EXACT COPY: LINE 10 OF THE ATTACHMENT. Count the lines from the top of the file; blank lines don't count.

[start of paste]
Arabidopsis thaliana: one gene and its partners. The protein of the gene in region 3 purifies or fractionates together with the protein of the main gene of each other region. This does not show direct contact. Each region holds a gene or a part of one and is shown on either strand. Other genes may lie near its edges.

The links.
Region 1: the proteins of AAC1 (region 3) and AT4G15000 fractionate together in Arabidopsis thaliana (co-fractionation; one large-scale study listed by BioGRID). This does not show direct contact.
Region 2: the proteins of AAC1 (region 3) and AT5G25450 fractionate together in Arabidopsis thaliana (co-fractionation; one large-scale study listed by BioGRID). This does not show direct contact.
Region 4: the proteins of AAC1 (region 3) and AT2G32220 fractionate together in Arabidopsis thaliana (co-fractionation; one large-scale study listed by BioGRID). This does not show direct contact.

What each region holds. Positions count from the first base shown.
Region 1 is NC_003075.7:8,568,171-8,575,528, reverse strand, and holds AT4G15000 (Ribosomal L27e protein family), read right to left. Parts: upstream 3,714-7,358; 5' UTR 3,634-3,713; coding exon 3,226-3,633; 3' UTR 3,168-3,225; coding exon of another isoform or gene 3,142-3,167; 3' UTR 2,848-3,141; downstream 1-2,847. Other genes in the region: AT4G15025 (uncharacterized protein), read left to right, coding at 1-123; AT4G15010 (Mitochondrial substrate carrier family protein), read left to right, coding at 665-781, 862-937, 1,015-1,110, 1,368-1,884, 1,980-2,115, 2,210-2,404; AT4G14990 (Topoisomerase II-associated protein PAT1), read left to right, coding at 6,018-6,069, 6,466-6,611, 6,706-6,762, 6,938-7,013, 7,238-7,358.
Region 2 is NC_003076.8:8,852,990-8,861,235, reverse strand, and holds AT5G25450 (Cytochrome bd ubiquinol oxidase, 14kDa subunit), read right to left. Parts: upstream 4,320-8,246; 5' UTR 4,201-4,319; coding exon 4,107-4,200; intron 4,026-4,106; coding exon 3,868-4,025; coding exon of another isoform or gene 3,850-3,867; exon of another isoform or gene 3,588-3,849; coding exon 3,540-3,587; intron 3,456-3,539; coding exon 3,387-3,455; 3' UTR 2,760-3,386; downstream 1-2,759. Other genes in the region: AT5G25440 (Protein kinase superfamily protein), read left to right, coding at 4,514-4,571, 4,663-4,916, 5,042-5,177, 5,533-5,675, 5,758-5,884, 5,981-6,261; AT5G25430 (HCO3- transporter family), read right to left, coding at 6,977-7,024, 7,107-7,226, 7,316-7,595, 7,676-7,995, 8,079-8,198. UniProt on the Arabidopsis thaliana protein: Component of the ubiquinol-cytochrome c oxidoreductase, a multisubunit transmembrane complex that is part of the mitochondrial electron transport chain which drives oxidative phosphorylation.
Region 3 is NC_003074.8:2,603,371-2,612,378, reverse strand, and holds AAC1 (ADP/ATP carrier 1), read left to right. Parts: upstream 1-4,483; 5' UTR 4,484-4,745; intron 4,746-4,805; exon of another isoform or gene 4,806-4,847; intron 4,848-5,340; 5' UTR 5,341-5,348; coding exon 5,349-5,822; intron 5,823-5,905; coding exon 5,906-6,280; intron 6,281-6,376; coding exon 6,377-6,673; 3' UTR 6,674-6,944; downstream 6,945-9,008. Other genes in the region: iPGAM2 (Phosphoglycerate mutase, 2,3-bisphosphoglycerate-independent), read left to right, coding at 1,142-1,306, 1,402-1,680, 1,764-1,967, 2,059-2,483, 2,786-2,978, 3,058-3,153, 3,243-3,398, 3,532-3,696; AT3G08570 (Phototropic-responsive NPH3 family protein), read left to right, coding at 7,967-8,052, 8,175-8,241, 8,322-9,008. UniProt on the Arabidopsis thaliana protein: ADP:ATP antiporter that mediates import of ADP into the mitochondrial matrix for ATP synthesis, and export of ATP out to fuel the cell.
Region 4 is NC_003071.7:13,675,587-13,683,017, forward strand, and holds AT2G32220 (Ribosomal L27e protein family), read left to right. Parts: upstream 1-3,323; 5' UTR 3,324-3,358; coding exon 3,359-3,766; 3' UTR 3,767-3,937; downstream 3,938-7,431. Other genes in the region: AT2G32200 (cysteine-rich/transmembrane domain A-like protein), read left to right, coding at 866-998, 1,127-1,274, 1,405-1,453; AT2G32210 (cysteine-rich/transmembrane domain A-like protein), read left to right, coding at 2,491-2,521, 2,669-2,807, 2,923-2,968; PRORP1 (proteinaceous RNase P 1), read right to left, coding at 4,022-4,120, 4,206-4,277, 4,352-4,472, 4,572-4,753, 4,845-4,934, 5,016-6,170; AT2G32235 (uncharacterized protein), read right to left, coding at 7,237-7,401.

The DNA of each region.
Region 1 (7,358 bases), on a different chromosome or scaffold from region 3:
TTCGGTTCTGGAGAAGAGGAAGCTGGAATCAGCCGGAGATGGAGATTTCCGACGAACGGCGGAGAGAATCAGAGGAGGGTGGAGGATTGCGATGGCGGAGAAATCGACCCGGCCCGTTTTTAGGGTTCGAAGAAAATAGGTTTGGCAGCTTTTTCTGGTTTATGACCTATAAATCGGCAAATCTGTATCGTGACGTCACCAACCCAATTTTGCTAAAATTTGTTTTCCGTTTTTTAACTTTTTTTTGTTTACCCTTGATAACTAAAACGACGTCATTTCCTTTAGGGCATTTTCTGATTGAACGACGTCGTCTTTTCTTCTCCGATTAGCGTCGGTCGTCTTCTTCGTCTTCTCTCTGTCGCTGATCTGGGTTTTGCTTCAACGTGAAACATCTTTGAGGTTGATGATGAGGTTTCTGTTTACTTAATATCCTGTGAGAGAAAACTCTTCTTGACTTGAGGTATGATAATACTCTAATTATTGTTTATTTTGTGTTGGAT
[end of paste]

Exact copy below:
Region 4 is NC_003071.7:13,675,587-13,683,017, forward strand, and holds AT2G32220 (Ribosomal L27e protein family), read left to right. Parts: upstream 1-3,323; 5' UTR 3,324-3,358; coding exon 3,359-3,766; 3' UTR 3,767-3,937; downstream 3,938-7,431. Other genes in the region: AT2G32200 (cysteine-rich/transmembrane domain A-like protein), read left to right, coding at 866-998, 1,127-1,274, 1,405-1,453; AT2G32210 (cysteine-rich/transmembrane domain A-like protein), read left to right, coding at 2,491-2,521, 2,669-2,807, 2,923-2,968; PRORP1 (proteinaceous RNase P 1), read right to left, coding at 4,022-4,120, 4,206-4,277, 4,352-4,472, 4,572-4,753, 4,845-4,934, 5,016-6,170; AT2G32235 (uncharacterized protein), read right to left, coding at 7,237-7,401.